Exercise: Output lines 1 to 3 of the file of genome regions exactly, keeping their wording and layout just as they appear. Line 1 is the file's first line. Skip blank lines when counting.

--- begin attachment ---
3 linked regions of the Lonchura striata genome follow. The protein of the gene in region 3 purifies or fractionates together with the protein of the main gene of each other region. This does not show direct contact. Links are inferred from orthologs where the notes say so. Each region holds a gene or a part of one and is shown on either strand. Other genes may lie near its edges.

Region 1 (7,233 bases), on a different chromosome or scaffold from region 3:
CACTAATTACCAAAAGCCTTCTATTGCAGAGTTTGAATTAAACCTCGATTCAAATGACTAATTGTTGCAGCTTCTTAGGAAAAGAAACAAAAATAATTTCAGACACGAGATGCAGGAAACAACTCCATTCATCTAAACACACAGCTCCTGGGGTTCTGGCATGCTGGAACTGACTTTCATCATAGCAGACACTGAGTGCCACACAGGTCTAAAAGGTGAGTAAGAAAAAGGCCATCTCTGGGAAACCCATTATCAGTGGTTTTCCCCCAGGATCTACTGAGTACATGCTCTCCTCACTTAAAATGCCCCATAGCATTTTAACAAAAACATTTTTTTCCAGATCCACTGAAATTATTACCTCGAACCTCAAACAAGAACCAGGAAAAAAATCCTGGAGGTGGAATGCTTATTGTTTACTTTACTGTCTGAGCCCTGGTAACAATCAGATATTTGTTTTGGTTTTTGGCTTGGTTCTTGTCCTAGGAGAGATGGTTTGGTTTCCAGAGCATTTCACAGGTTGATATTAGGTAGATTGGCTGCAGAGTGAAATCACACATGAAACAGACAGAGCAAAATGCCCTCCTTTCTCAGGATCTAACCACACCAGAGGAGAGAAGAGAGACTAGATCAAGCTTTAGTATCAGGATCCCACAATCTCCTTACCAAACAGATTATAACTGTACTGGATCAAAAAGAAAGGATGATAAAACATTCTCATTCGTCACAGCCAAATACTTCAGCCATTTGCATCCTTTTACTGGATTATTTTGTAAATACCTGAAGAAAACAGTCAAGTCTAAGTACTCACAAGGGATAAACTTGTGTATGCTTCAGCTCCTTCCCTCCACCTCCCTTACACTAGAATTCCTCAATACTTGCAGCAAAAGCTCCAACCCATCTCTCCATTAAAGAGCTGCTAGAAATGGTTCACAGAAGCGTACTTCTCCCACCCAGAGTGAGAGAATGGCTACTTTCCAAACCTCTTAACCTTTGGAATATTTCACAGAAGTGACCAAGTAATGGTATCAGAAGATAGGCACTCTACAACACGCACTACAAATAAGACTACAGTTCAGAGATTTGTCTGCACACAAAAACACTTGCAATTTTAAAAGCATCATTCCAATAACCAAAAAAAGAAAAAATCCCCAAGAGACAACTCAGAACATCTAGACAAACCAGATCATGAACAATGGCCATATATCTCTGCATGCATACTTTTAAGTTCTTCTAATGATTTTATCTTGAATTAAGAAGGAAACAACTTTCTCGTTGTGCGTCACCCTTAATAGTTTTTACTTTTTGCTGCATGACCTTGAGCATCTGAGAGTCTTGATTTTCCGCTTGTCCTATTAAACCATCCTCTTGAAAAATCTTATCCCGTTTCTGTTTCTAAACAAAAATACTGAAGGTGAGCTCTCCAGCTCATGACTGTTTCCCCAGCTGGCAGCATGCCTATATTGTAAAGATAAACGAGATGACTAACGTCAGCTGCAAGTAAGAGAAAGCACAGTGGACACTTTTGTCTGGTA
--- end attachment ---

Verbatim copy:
3 linked regions of the Lonchura striata genome follow. The protein of the gene in region 3 purifies or fractionates together with the protein of the main gene of each other region. This does not show direct contact. Links are inferred from orthologs where the notes say so. Each region holds a gene or a part of one and is shown on either strand. Other genes may lie near its edges.

Region 1 (7,233 bases), on a different chromosome or scaffold from region 3:
CACTAATTACCAAAAGCCTTCTATTGCAGAGTTTGAATTAAACCTCGATTCAAATGACTAATTGTTGCAGCTTCTTAGGAAAAGAAACAAAAATAATTTCAGACACGAGATGCAGGAAACAACTCCATTCATCTAAACACACAGCTCCTGGGGTTCTGGCATGCTGGAACTGACTTTCATCATAGCAGACACTGAGTGCCACACAGGTCTAAAAGGTGAGTAAGAAAAAGGCCATCTCTGGGAAACCCATTATCAGTGGTTTTCCCCCAGGATCTACTGAGTACATGCTCTCCTCACTTAAAATGCCCCATAGCATTTTAACAAAAACATTTTTTTCCAGATCCACTGAAATTATTACCTCGAACCTCAAACAAGAACCAGGAAAAAAATCCTGGAGGTGGAATGCTTATTGTTTACTTTACTGTCTGAGCCCTGGTAACAATCAGATATTTGTTTTGGTTTTTGGCTTGGTTCTTGTCCTAGGAGAGATGGTTTGGTTTCCAGAGCATTTCACAGGTTGATATTAGGTAGATTGGCTGCAGAGTGAAATCACACATGAAACAGACAGAGCAAAATGCCCTCCTTTCTCAGGATCTAACCACACCAGAGGAGAGAAGAGAGACTAGATCAAGCTTTAGTATCAGGATCCCACAATCTCCTTACCAAACAGATTATAACTGTACTGGATCAAAAAGAAAGGATGATAAAACATTCTCATTCGTCACAGCCAAATACTTCAGCCATTTGCATCCTTTTACTGGATTATTTTGTAAATACCTGAAGAAAACAGTCAAGTCTAAGTACTCACAAGGGATAAACTTGTGTATGCTTCAGCTCCTTCCCTCCACCTCCCTTACACTAGAATTCCTCAATACTTGCAGCAAAAGCTCCAACCCATCTCTCCATTAAAGAGCTGCTAGAAATGGTTCACAGAAGCGTACTTCTCCCACCCAGAGTGAGAGAATGGCTACTTTCCAAACCTCTTAACCTTTGGAATATTTCACAGAAGTGACCAAGTAATGGTATCAGAAGATAGGCACTCTACAACACGCACTACAAATAAGACTACAGTTCAGAGATTTGTCTGCACACAAAAACACTTGCAATTTTAAAAGCATCATTCCAATAACCAAAAAAAGAAAAAATCCCCAAGAGACAACTCAGAACATCTAGACAAACCAGATCATGAACAATGGCCATATATCTCTGCATGCATACTTTTAAGTTCTTCTAATGATTTTATCTTGAATTAAGAAGGAAACAACTTTCTCGTTGTGCGTCACCCTTAATAGTTTTTACTTTTTGCTGCATGACCTTGAGCATCTGAGAGTCTTGATTTTCCGCTTGTCCTATTAAACCATCCTCTTGAAAAATCTTATCCCGTTTCTGTTTCTAAACAAAAATACTGAAGGTGAGCTCTCCAGCTCATGACTGTTTCCCCAGCTGGCAGCATGCCTATATTGTAAAGATAAACGAGATGACTAACGTCAGCTGCAAGTAAGAGAAAGCACAGTGGACACTTTTGTCTGGTA